Terps for Hillary vs. Terps for Trump: The Real Differences

By Kira Barrett
For Unwind magazine

There are two clubs on campus that most likely have no overlapping members: Terps for Trump and Terps for Hillary.

College students have long been known for outspoken political beliefs and passionate opinions. With the University of Maryland’s proximity to Washington, D.C. and the new opportunity to vote, it feels especially important for students to think about our futures and vote for the candidate we feel passionate about. Some of the most passionate politically minded students belong to the Terps for Trump and Terps for Hillary groups.

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Obviously, Terps for Trump and Terps for Hillary, though both political groups, share different purposes and goals.

Terps for Hillary emphasizes voter registration, information about policies and creating a space for people passionate about each candidate to meet and talk about the election.

According to Adria Obonyo, freshman government and politics major, Terps for Hillary wants to “push undecided voters to exercise their right to vote.” They encouraged voter registration by setting up tables around campus where students could register.

Co-President Meredith Lightstone, a senior government and politics major, said the group has also coordinated with campaign offices to get out the vote in Maryland and in other states. Co-President Ami Kutzen, a senior American studies major, says that after voter registration ended, their goal has not only focused on getting people to the polls, but also building enthusiasm for Hillary.

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Other efforts the group has undertaken include phone banks, canvassing trips to Virginia, campaign trips, encouraging voter registration, and scheduling debates with other groups on campus.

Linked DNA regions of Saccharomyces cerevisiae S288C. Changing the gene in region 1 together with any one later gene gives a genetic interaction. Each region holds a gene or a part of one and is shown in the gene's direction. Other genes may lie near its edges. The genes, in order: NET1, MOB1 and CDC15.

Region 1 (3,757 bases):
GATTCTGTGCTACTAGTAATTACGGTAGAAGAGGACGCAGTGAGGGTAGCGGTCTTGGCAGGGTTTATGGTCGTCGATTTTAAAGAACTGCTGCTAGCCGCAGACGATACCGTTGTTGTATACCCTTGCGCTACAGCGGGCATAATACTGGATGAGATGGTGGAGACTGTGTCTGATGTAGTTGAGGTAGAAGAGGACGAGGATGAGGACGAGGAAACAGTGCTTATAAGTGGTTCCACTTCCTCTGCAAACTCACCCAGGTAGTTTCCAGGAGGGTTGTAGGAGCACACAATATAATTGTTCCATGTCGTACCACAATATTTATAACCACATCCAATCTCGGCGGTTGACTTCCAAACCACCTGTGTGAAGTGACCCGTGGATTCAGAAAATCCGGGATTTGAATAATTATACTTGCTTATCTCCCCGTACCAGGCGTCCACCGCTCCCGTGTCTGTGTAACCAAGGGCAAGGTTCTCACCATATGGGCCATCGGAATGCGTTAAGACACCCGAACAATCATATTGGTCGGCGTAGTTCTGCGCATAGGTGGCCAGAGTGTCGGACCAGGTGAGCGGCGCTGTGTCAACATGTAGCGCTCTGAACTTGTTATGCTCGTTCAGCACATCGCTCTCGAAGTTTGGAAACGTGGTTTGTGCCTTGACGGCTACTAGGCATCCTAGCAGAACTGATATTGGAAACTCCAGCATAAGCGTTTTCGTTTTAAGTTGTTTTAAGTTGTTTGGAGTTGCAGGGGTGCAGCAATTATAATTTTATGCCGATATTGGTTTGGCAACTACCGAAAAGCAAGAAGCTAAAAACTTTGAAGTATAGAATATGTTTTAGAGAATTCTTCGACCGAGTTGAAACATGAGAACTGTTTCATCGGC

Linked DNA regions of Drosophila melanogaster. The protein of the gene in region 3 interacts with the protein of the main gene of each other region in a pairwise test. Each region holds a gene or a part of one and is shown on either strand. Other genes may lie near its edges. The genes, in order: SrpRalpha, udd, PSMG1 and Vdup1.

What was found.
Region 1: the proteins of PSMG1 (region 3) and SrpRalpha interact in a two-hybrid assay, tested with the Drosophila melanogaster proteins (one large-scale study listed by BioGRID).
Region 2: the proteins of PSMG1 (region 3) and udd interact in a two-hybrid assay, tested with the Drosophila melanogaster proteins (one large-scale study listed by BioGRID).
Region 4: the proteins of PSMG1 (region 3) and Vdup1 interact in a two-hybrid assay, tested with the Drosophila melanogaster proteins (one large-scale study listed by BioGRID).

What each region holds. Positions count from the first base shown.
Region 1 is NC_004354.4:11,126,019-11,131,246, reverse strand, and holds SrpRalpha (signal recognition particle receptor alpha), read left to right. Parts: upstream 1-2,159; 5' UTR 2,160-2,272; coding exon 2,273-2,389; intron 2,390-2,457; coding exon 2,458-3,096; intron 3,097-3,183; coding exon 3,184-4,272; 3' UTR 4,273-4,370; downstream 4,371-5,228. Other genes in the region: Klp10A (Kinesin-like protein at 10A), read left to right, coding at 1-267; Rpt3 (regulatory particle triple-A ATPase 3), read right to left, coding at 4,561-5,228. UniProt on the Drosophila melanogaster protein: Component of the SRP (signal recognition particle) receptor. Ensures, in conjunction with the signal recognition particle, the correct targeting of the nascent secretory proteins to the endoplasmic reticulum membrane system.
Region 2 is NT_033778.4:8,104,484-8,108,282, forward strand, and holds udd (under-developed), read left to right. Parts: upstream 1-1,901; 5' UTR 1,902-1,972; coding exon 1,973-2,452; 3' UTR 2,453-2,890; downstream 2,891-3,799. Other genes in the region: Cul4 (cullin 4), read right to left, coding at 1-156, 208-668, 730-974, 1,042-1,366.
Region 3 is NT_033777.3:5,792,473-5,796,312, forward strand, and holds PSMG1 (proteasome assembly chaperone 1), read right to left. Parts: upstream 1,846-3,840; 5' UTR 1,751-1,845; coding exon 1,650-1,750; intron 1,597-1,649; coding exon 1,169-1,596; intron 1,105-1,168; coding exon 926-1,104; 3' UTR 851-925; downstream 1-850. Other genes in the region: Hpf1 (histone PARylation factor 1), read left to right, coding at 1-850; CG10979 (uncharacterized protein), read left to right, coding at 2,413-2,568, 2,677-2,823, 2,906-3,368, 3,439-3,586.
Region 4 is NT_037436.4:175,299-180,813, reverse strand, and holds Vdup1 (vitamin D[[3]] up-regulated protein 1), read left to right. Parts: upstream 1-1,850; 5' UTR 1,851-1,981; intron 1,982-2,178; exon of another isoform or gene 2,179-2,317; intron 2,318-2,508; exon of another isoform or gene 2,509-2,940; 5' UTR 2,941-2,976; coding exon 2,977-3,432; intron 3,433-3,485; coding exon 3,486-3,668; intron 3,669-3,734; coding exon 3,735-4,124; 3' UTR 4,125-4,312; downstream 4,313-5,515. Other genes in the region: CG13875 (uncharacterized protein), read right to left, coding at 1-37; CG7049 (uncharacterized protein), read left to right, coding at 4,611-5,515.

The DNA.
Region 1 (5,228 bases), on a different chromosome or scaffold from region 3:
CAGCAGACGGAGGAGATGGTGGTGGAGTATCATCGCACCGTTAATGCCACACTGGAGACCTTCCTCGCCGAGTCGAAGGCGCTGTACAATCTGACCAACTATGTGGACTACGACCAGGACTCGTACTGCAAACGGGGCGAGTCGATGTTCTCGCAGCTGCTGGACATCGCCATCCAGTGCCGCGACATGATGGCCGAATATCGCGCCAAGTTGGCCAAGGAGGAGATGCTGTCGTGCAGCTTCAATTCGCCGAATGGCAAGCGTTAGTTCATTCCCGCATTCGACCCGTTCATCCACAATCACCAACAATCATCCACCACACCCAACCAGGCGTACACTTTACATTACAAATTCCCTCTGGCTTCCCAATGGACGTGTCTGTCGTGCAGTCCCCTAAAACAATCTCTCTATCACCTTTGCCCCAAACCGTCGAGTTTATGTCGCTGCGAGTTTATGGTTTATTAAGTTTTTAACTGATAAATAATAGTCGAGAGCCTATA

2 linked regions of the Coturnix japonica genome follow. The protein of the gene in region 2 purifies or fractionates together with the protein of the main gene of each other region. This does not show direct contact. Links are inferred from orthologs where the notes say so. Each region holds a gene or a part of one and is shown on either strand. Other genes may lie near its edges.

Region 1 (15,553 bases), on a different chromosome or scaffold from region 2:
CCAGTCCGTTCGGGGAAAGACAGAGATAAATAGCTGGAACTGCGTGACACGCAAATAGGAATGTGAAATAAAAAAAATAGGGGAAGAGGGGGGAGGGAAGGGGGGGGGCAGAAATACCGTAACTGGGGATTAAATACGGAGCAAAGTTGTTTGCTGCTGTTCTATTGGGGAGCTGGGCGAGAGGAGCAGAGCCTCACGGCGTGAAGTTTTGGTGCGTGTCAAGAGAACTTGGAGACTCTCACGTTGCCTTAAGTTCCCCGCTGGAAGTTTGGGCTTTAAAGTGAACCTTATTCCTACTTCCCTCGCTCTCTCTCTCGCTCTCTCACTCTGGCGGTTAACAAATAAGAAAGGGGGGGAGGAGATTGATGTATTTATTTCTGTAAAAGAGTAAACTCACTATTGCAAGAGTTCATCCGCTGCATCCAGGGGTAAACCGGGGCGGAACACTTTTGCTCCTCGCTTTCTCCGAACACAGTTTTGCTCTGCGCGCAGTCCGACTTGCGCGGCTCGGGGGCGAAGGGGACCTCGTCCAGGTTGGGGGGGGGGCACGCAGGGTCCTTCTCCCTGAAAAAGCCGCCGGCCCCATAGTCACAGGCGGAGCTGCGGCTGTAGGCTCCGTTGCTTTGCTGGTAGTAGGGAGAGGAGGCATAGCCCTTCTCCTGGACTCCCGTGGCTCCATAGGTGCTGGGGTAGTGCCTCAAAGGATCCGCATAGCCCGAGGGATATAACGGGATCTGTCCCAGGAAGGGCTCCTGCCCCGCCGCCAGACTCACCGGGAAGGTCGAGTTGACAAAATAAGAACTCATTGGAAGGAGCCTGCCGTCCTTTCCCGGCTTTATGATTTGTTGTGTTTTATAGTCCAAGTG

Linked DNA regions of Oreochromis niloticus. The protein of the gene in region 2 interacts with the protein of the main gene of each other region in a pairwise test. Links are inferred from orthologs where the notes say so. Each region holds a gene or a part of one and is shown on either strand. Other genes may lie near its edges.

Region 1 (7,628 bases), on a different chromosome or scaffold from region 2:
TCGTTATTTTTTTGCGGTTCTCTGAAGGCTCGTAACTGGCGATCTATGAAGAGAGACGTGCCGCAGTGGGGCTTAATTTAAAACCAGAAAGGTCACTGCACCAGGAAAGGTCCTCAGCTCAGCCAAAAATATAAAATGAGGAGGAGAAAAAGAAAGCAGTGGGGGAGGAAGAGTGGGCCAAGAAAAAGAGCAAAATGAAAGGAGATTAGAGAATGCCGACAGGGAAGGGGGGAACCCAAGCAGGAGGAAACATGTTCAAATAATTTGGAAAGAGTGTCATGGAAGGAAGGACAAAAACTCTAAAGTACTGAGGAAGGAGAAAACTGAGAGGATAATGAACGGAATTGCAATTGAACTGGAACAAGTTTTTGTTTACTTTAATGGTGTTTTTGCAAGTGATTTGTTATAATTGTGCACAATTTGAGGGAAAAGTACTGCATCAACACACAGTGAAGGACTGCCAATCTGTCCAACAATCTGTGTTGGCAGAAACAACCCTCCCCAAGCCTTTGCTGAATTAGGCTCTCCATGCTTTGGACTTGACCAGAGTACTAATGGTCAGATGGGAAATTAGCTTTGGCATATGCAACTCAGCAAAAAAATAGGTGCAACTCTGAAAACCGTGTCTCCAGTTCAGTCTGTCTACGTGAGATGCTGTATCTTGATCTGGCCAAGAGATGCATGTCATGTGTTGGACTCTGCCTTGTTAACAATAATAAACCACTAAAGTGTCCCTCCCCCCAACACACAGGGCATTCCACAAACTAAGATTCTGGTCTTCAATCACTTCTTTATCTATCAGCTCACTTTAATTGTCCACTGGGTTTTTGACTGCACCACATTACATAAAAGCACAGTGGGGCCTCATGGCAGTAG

Freshman Terps for Hillary member Melanie Gnatt, an education major, says she joined because she “would meet people that have the same interests. I really enjoy politics, and I’ve been a huge supporter of Hillary for a long time and wanted to help spread awareness and promote her campaign.”

Terps for Trump is quite different.

Junior member, Nick Zielinksi, a fire protection engineering major, joined the group because he loved ‘The Chalkening.’ After Terps for Trump chalked campus, he knew he had to be on board for the next outing. He also said “I hate free-speech oppressing liberalism in most colleges, so chalking was a great way way to ‘stick it to the man.’”

Matthew Morris, the group’s president, neglected to comment.

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However, Zielinski explained that while they are passionate about Trump being elected, it is more of a place for people to socialize and discuss their ideas.

“It’s not a stodgy group like the College Republicans,” says Zielinski. “We don’t phone bank or do groundwork. It’s just a group of like-minded people who like spreading counterculture ideas.”

Most of Terps for Trump’s activities have involved chalking campus at 2 a.m. Terps for Trump also tried to get Milo Yiannopoulos, a conservative British journalist, to speak on campus. Yiannopoulos is known for his fight for free speech and his ban from Twitter after a racist tweet about comedian Leslie Jones. However, the group was not able to raise enough money to get him to come to this university.

Both Terps for Trump and Terps for Hillary share a passion for politics and allow students to celebrate their respective candidate. The two clubs have also collaborated to host debate watch parties at Hoff Theater.

While this nasty and competitive election has many people shying away from being caught up in the media, these members aren’t afraid to stay involved and encourage our community to think about difficult issues in their own respective ways.

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